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The Florence Babbitt Collection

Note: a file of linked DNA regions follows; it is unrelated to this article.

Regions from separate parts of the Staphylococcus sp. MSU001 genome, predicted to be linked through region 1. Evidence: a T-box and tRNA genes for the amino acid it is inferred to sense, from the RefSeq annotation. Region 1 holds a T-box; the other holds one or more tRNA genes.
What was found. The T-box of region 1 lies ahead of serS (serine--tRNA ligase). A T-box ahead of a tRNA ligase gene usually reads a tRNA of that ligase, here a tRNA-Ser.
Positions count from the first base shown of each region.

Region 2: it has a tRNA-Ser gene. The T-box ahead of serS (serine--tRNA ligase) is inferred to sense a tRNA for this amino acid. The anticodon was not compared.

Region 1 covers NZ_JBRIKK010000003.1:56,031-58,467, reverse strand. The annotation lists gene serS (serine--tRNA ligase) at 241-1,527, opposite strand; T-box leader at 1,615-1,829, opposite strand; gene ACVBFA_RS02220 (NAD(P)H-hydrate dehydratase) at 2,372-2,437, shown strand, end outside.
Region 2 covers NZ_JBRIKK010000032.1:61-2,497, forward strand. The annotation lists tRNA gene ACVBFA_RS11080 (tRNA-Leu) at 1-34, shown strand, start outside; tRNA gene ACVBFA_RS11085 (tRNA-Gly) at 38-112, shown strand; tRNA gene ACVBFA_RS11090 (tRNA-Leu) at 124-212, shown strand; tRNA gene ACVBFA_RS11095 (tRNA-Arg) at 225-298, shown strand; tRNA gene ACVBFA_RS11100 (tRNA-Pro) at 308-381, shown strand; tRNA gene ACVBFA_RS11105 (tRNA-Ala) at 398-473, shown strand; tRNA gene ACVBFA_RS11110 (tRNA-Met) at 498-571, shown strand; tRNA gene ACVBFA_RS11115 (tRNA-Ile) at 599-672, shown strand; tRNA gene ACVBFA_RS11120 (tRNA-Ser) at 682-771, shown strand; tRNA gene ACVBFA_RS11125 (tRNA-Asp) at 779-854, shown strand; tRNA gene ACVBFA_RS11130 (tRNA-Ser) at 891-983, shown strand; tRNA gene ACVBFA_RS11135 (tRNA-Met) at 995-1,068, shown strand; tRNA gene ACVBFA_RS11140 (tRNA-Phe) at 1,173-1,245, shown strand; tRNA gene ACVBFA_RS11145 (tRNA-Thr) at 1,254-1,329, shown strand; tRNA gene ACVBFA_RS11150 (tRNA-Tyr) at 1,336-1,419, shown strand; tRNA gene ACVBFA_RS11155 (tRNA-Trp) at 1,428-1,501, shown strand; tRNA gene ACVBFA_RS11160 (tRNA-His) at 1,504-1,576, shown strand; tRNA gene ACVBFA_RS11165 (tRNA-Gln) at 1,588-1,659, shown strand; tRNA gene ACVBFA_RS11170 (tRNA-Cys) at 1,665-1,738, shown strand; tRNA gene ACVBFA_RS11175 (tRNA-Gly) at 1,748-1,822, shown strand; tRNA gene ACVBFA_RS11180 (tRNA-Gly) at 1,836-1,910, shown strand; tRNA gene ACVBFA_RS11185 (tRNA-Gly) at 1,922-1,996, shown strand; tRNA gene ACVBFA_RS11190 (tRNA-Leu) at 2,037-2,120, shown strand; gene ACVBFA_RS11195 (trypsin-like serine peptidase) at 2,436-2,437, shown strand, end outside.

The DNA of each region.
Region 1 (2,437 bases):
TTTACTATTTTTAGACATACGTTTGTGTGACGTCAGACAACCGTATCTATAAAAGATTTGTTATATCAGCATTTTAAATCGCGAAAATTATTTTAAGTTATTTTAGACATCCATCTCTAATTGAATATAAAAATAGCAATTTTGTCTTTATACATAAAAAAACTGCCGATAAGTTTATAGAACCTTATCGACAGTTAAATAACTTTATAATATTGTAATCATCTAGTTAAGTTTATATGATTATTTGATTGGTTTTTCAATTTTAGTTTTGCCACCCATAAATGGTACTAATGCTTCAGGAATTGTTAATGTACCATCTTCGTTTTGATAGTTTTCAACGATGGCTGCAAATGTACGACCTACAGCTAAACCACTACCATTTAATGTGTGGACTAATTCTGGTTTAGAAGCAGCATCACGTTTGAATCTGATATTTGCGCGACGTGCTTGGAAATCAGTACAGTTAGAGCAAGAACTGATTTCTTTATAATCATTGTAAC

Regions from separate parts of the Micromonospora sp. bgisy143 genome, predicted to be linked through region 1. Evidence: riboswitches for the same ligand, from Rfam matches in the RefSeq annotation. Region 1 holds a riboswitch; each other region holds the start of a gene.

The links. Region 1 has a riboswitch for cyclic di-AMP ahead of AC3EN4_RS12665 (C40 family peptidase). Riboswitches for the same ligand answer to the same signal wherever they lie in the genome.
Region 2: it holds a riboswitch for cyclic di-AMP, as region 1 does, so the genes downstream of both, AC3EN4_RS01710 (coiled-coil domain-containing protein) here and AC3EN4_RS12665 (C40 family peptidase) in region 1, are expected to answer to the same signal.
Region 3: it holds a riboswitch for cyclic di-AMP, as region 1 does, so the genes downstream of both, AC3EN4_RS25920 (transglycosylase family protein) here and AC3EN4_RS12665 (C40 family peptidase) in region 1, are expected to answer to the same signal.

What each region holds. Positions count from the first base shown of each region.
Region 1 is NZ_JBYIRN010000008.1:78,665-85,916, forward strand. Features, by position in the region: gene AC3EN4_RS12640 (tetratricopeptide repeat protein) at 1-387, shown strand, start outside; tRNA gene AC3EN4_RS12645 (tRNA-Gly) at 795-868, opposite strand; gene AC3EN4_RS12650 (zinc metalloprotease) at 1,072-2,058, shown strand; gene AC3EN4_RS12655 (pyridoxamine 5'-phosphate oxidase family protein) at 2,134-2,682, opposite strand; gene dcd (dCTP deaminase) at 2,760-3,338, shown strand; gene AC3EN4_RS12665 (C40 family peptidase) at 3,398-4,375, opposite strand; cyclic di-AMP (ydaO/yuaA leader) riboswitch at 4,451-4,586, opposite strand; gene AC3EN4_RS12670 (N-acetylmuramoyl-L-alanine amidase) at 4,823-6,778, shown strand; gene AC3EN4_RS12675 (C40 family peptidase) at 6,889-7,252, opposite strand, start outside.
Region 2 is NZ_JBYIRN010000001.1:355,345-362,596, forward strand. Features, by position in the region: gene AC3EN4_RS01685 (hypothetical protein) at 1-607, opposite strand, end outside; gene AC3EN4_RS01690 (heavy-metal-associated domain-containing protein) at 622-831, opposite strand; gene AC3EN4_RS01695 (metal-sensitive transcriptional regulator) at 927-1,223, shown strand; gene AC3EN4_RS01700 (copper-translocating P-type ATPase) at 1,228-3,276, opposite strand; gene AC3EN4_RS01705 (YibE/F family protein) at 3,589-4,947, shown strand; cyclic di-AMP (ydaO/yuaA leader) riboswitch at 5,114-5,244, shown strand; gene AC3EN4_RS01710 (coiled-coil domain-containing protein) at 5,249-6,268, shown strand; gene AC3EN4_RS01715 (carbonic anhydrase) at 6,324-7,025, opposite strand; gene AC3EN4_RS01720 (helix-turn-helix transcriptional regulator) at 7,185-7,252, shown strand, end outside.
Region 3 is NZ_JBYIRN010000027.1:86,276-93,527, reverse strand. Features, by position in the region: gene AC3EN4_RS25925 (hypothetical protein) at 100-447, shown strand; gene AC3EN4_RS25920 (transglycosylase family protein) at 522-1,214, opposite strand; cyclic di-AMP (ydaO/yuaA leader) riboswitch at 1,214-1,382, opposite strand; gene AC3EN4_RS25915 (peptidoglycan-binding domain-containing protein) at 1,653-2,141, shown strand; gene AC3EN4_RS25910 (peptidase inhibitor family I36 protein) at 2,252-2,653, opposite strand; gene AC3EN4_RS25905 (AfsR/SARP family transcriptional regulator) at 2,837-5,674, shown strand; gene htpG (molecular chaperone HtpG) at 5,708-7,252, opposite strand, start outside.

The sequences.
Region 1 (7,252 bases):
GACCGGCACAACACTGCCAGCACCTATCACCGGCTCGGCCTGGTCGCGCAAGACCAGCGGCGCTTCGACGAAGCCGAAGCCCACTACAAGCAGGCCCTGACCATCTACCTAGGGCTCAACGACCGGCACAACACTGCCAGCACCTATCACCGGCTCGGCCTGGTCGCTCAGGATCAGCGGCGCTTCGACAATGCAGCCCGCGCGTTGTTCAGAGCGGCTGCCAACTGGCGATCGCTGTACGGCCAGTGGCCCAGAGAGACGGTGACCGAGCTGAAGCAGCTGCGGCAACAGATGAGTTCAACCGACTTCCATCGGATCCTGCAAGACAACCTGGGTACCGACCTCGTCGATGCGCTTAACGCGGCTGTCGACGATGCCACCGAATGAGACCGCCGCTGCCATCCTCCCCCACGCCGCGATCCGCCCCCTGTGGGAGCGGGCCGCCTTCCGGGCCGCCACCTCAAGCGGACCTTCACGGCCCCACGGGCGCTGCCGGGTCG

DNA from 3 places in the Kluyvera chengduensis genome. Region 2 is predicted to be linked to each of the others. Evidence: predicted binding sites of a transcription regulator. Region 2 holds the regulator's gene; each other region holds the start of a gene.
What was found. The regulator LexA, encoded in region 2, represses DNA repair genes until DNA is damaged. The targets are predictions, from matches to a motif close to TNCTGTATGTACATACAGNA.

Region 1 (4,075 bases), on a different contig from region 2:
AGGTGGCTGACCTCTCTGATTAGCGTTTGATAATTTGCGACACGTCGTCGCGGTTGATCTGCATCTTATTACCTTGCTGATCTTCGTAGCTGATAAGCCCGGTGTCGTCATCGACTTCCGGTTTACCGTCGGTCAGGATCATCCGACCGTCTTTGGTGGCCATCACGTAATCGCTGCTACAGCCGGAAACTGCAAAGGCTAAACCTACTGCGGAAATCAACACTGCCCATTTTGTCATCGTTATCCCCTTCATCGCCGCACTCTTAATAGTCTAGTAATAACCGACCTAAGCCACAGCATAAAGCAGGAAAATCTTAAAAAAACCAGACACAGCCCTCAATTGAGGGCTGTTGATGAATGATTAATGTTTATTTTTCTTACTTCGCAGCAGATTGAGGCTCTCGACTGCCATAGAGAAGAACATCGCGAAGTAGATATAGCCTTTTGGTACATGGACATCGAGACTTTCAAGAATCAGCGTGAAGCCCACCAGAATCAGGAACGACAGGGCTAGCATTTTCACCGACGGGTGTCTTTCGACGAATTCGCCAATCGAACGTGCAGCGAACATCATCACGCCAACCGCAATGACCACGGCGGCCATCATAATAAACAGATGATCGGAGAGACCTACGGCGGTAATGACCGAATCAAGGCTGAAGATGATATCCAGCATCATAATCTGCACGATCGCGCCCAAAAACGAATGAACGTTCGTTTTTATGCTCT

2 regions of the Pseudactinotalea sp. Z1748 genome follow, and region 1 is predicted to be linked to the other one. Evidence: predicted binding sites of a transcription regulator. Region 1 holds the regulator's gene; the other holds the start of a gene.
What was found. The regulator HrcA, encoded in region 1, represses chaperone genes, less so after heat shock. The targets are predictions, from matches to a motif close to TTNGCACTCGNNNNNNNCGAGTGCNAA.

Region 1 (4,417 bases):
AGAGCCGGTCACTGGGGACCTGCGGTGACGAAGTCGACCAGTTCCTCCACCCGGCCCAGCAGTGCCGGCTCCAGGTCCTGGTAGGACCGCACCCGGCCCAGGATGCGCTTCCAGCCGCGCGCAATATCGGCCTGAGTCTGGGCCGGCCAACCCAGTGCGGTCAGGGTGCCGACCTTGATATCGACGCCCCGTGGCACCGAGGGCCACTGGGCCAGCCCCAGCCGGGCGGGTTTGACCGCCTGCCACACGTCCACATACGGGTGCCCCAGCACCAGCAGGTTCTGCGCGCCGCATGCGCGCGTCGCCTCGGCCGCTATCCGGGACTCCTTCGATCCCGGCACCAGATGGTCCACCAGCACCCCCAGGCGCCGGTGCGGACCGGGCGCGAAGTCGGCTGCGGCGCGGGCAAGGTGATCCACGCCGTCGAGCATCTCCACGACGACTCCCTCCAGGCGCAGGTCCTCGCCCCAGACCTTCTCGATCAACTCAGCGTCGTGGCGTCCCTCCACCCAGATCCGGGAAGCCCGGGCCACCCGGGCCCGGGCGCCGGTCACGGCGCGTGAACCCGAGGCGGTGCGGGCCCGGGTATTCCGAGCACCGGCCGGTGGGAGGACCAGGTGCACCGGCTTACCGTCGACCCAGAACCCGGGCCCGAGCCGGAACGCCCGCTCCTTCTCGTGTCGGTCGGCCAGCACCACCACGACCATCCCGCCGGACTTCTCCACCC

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Ypsilanti Historical Society